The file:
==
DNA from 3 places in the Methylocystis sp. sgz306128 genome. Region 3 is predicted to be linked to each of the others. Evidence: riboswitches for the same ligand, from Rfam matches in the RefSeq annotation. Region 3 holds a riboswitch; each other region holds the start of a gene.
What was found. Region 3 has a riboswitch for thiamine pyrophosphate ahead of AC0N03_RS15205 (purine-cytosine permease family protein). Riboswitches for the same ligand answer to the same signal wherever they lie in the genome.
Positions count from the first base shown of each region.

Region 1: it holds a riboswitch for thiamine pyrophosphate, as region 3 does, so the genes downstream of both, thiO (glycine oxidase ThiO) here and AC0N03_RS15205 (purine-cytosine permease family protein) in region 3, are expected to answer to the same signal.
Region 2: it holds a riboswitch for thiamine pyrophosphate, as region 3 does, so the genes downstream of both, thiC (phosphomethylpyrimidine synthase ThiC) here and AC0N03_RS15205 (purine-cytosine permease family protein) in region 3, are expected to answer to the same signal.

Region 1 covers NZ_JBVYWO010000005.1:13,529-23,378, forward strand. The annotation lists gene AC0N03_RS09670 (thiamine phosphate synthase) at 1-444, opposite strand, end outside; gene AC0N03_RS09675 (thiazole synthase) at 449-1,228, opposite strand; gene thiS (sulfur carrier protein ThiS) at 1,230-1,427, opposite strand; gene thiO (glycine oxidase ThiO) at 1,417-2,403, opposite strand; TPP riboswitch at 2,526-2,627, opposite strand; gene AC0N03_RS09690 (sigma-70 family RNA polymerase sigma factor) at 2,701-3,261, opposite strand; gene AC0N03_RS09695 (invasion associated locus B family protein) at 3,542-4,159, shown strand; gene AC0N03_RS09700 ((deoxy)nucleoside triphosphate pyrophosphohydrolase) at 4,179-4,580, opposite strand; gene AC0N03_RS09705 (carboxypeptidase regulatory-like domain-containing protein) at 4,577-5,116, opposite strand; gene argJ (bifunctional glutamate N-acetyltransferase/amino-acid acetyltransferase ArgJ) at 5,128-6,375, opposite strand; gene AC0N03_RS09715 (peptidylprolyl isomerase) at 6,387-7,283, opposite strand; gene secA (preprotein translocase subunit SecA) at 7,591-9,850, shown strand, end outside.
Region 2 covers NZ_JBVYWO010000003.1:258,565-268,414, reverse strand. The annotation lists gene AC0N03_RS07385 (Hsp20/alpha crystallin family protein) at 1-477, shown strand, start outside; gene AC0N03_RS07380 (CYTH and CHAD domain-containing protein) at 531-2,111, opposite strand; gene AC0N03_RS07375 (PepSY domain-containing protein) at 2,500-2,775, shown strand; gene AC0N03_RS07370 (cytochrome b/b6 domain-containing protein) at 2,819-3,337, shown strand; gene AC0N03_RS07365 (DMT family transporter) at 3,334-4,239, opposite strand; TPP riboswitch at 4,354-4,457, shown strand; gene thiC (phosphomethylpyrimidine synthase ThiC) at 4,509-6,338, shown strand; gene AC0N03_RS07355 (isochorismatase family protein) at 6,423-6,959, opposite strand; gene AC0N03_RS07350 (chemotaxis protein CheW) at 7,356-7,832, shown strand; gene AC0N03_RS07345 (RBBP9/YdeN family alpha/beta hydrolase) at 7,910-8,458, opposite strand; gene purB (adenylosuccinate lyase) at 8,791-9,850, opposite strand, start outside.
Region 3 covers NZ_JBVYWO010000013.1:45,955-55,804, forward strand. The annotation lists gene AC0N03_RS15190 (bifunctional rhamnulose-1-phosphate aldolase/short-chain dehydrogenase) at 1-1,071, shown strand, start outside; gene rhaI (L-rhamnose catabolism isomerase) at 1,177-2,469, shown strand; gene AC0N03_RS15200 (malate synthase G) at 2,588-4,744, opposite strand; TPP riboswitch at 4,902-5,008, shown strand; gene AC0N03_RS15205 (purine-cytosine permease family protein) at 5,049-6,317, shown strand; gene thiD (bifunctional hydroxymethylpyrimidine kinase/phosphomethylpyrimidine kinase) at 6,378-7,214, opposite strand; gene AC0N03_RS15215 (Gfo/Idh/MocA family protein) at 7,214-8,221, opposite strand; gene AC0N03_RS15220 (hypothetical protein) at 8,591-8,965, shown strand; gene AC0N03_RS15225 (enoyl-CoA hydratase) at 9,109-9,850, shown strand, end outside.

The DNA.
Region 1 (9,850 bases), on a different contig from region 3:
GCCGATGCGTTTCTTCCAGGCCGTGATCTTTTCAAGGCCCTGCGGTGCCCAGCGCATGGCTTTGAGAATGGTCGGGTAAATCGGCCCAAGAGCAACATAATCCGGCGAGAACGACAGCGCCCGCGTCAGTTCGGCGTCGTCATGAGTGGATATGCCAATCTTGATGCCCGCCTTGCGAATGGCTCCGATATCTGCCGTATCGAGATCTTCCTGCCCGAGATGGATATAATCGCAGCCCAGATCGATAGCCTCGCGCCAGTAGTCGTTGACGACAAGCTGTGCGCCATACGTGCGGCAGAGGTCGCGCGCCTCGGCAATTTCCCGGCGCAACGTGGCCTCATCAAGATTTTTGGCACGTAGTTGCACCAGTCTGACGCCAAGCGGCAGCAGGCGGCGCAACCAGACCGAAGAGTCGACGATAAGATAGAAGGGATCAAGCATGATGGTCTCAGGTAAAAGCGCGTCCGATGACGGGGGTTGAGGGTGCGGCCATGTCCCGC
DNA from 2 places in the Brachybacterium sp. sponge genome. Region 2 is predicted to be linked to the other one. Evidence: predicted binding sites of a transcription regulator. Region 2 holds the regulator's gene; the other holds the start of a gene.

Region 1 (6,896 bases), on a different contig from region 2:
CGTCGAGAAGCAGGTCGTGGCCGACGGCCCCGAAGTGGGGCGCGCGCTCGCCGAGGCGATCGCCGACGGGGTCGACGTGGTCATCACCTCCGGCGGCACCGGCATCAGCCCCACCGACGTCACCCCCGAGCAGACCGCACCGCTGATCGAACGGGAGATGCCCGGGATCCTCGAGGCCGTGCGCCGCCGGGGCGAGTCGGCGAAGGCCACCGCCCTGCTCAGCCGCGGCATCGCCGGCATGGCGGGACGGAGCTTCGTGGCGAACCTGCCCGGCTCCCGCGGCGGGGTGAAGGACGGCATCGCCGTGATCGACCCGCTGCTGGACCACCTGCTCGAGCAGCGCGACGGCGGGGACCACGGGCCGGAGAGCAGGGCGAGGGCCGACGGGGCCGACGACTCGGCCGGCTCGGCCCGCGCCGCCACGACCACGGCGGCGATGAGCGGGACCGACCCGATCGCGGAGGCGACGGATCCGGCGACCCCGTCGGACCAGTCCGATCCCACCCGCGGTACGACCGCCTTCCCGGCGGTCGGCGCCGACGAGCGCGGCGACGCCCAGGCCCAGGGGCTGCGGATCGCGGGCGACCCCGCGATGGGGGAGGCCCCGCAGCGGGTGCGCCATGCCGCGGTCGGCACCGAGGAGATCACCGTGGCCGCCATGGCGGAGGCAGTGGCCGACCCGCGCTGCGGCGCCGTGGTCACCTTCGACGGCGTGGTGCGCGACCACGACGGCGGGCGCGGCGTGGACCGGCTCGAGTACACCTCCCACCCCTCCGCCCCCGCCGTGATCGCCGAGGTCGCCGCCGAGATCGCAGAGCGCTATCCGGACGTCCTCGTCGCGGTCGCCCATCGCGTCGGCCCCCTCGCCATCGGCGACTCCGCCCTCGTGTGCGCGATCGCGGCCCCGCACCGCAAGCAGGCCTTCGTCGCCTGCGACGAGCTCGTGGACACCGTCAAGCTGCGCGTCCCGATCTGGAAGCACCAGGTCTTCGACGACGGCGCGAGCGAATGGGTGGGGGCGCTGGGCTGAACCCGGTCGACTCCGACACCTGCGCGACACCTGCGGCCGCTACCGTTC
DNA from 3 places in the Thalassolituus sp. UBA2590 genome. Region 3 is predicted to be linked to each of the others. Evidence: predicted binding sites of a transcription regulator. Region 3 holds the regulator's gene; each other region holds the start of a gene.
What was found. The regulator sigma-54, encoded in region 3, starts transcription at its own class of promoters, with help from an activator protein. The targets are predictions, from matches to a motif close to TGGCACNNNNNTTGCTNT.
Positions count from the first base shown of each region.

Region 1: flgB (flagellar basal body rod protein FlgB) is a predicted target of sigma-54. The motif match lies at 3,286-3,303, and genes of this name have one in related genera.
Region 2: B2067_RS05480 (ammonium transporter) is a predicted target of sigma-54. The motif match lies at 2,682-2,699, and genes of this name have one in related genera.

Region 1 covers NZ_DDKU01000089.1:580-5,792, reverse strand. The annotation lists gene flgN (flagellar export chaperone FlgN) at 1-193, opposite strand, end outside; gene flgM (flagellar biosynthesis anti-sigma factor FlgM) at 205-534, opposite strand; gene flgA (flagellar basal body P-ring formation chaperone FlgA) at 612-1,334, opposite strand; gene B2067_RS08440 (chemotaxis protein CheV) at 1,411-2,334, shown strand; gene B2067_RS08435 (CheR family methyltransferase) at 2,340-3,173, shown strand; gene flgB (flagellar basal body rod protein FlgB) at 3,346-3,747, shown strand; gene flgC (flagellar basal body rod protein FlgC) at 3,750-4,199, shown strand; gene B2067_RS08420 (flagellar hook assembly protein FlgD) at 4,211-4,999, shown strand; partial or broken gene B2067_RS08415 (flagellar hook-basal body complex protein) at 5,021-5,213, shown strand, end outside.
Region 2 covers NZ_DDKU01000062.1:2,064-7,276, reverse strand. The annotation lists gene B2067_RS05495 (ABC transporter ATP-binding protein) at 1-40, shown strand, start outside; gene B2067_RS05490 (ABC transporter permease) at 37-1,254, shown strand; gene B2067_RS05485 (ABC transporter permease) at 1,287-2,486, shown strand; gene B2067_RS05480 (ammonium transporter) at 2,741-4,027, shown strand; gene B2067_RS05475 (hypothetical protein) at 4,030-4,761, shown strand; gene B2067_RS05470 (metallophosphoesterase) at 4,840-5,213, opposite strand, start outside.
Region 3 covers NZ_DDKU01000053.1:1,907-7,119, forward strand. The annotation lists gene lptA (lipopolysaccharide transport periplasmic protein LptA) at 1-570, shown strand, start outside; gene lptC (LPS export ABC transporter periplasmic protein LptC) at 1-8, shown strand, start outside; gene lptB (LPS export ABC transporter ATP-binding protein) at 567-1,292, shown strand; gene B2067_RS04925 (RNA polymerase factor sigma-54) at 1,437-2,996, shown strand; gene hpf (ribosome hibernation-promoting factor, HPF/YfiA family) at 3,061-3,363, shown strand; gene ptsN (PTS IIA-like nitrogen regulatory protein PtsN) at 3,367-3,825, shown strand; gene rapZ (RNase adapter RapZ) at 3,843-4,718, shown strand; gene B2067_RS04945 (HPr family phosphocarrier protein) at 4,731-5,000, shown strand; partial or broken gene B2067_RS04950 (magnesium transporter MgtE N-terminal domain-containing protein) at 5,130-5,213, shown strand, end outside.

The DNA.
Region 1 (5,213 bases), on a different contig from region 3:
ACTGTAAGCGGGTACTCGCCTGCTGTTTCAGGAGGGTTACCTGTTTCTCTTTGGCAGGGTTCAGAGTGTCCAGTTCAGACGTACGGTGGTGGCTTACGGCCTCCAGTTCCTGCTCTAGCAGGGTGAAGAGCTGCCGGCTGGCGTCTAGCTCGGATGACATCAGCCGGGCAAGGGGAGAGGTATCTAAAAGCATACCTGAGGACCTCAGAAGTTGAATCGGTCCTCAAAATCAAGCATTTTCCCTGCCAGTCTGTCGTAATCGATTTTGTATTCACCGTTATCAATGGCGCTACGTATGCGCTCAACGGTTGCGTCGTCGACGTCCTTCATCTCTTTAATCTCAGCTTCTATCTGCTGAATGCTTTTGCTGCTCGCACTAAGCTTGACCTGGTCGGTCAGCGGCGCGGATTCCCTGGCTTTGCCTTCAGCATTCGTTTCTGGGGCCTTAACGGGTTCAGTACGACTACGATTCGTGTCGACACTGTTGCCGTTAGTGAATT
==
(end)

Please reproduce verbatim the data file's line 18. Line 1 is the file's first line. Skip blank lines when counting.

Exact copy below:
Region 1: flgB (flagellar basal body rod protein FlgB) is a predicted target of sigma-54. The motif match lies at 3,286-3,303, and genes of this name have one in related genera.